Ad agency Grey Denmark has defied former client Visit Denmark by entering a risqué viral ad it created at the Cannes ad festival, even though the piece was pulled by the tourist board and led to the agency being fired
Entitled ‘Danish Mother Seeking’, the doc-style hoax depicts a single mother called Karen searching for the father of her baby. She explains to the camera that the father of the 9-month baby she is holding is a tourist with whom she had a one night stand. She can’t remember his name or nationality and appeals for the father to get in touch through her website (which, yes you’ve guessed it, led the internet user to Visit Denmark’s website).
According to Grey, the client approved the ad “at every step”, but “fell at the first hurdle”, admitting that it was a hoax and pulling it from YouTube. The spineless client then sacked the agency.
But, the client failed to grasp the connotations of the term ‘viral’ and didn’t realise the film would spread… er, like a virus. D’oh! Here’s a lesson: Pulling something from the web in a panic is a sure-fire way of ensuring it continues to get talked about. Or sent up. Here’s one such send-up on YouTube which captures the tone of the original perfectly.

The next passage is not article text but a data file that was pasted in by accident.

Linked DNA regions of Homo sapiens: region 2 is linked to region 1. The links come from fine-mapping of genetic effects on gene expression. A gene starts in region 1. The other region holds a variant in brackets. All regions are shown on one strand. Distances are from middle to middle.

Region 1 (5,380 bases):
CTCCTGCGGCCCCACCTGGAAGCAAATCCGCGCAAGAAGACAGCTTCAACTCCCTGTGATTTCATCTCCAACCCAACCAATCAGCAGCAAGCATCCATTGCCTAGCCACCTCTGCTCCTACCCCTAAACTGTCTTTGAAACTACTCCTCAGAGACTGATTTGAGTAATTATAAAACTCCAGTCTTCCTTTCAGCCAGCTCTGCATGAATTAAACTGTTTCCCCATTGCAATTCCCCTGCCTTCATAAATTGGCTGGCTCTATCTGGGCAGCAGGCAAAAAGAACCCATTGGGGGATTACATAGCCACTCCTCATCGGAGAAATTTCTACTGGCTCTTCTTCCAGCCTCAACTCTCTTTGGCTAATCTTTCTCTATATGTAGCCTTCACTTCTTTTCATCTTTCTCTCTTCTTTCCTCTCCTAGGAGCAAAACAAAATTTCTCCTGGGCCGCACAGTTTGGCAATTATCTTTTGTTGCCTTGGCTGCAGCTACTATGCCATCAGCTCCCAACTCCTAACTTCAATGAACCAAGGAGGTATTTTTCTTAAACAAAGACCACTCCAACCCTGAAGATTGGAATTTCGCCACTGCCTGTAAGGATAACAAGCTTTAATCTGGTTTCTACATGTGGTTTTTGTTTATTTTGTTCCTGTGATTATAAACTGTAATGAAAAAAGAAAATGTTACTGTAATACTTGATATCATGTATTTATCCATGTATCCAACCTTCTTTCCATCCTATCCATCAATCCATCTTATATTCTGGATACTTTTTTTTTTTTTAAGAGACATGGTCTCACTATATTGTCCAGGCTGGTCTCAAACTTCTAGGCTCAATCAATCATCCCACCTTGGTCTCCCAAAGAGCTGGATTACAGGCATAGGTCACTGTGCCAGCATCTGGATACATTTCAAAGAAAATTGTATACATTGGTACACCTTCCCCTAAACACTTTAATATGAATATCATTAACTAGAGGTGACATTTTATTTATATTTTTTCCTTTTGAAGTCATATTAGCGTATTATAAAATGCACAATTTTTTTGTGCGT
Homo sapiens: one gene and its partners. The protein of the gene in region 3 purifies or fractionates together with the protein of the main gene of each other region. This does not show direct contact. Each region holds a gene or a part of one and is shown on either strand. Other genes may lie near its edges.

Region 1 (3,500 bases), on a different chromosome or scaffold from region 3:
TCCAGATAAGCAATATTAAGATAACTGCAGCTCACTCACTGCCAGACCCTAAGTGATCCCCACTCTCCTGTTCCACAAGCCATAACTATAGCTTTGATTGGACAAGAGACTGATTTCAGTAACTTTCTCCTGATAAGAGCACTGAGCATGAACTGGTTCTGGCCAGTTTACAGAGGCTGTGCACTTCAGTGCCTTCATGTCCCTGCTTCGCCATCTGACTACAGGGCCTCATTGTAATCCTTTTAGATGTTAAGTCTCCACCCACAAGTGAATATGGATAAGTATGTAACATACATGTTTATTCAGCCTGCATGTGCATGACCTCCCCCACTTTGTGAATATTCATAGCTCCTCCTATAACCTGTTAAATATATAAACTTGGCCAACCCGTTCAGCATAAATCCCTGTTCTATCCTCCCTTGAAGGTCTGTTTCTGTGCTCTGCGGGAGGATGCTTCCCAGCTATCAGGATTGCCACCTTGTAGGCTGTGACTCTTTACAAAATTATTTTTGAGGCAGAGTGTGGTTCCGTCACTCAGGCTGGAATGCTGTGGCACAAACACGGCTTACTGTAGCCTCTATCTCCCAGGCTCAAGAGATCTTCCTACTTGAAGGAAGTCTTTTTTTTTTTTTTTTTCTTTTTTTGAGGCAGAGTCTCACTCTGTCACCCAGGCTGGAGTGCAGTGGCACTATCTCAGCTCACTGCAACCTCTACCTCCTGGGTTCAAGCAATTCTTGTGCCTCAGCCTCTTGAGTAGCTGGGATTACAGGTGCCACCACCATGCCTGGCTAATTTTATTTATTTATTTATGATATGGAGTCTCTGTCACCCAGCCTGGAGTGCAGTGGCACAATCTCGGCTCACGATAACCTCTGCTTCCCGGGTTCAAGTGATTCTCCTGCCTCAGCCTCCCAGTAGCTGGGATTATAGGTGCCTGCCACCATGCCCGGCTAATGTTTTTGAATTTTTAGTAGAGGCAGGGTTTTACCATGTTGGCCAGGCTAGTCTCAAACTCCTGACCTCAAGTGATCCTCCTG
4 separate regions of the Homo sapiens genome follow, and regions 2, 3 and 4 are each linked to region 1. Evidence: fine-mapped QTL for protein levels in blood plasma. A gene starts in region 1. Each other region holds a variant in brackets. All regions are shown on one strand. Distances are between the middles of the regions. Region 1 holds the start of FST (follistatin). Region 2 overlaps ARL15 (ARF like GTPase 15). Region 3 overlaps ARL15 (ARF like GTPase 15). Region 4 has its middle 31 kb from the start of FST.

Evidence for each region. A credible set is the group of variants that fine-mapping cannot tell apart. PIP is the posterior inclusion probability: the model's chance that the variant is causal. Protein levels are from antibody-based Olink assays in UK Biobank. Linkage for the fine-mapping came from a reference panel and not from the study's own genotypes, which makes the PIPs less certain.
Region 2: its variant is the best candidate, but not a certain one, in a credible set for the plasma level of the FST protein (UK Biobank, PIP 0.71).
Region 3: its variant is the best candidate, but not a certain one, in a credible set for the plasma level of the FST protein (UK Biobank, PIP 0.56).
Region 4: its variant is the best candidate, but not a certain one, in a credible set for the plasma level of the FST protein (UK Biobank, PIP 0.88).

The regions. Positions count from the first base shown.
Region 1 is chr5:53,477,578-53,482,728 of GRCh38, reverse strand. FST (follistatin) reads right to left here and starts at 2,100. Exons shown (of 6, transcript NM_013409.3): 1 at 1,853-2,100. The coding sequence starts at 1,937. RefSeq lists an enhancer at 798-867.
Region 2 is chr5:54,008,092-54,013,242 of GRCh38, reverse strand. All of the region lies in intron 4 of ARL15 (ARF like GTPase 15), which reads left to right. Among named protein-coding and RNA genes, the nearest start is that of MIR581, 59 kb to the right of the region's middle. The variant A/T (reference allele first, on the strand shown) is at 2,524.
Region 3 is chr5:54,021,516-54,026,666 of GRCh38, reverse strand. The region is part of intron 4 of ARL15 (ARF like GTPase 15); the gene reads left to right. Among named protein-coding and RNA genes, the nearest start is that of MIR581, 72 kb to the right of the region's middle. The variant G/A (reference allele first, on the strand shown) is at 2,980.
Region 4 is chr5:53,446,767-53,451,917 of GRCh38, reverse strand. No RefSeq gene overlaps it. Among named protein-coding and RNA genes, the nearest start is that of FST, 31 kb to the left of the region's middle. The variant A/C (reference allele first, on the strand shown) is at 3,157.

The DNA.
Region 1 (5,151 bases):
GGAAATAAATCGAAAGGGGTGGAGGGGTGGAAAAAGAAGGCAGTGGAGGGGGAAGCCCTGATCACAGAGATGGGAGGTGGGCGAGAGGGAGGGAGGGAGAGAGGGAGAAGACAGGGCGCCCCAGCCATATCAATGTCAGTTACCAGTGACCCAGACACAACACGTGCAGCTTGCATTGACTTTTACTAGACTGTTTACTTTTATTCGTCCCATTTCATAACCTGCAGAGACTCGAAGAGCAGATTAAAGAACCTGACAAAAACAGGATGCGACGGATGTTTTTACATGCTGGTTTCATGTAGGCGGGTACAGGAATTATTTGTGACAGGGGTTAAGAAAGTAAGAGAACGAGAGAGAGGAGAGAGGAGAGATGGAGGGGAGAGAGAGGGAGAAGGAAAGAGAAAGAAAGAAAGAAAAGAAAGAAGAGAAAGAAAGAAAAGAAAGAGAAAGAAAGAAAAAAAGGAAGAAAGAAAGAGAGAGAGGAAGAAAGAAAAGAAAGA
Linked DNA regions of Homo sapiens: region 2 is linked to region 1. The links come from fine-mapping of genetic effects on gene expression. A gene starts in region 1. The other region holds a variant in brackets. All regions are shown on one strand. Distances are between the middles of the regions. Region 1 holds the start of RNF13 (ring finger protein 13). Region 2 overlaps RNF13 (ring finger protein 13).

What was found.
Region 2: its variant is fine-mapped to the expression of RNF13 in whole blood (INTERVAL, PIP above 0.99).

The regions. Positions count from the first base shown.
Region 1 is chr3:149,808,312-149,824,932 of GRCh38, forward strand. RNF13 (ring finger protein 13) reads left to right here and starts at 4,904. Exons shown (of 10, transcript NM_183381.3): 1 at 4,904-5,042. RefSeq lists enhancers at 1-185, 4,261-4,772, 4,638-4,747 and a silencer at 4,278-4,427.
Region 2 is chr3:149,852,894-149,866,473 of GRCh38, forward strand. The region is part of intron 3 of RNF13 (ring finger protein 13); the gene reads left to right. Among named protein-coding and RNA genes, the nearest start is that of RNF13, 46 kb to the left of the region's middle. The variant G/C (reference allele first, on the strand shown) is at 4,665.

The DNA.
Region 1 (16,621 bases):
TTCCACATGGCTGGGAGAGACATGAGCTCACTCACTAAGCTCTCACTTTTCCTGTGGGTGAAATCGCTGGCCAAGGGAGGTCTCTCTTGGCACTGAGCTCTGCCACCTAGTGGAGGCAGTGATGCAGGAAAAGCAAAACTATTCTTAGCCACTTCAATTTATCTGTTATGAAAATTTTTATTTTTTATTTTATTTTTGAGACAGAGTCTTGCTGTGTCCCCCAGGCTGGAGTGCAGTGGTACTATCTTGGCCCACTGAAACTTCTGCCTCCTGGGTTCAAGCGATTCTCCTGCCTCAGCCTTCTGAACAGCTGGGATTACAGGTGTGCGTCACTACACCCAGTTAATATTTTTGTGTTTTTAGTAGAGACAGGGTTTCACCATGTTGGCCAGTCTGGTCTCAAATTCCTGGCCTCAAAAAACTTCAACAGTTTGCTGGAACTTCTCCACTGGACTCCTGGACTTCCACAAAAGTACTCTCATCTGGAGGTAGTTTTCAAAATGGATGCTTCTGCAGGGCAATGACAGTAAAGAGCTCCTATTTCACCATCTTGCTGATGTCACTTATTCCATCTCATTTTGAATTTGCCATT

Tim Mellors, vice chairman and worldwide creative director of Grey Group, said: “The documentary style proved incredibly convincing and peaked people’s curiosity about life in Denmark.”
Mellors added: “It led to more than 20 user-generated video responses and spoofs with over 400,000 views.”
The viral film had a huge impact in the five days before it was pulled. It attracted 2,578,961 views across 466 websites in 266 countries. It was Googled 83,000 times and reached YouTube’s top ten most-viewed list. Which is probably good news for Denmark’s tourist trade, because lots of lusty young men will be flocking there to experience the loose, lovely (and presumably drunk) young women like Karen (dream on – Ed).
The ad has been entered in the Best Use of Social Media category at the Cannes Lions Festival. Hopefully it’ll win. And Visit Denmark will then perhaps understand how incredibly limp its grasp of social media is. What do you think? Was the client right to sack Grey? If not, should it win some kind of prize for stupidity?
(On a personal aside, I’ll just say that because of the dishonourable way in which Visit Denmark behaved, I’ll be cancelling my planned trip to Copenhagen and finishing with my girlfriend for suggesting it – don’t tell her though.)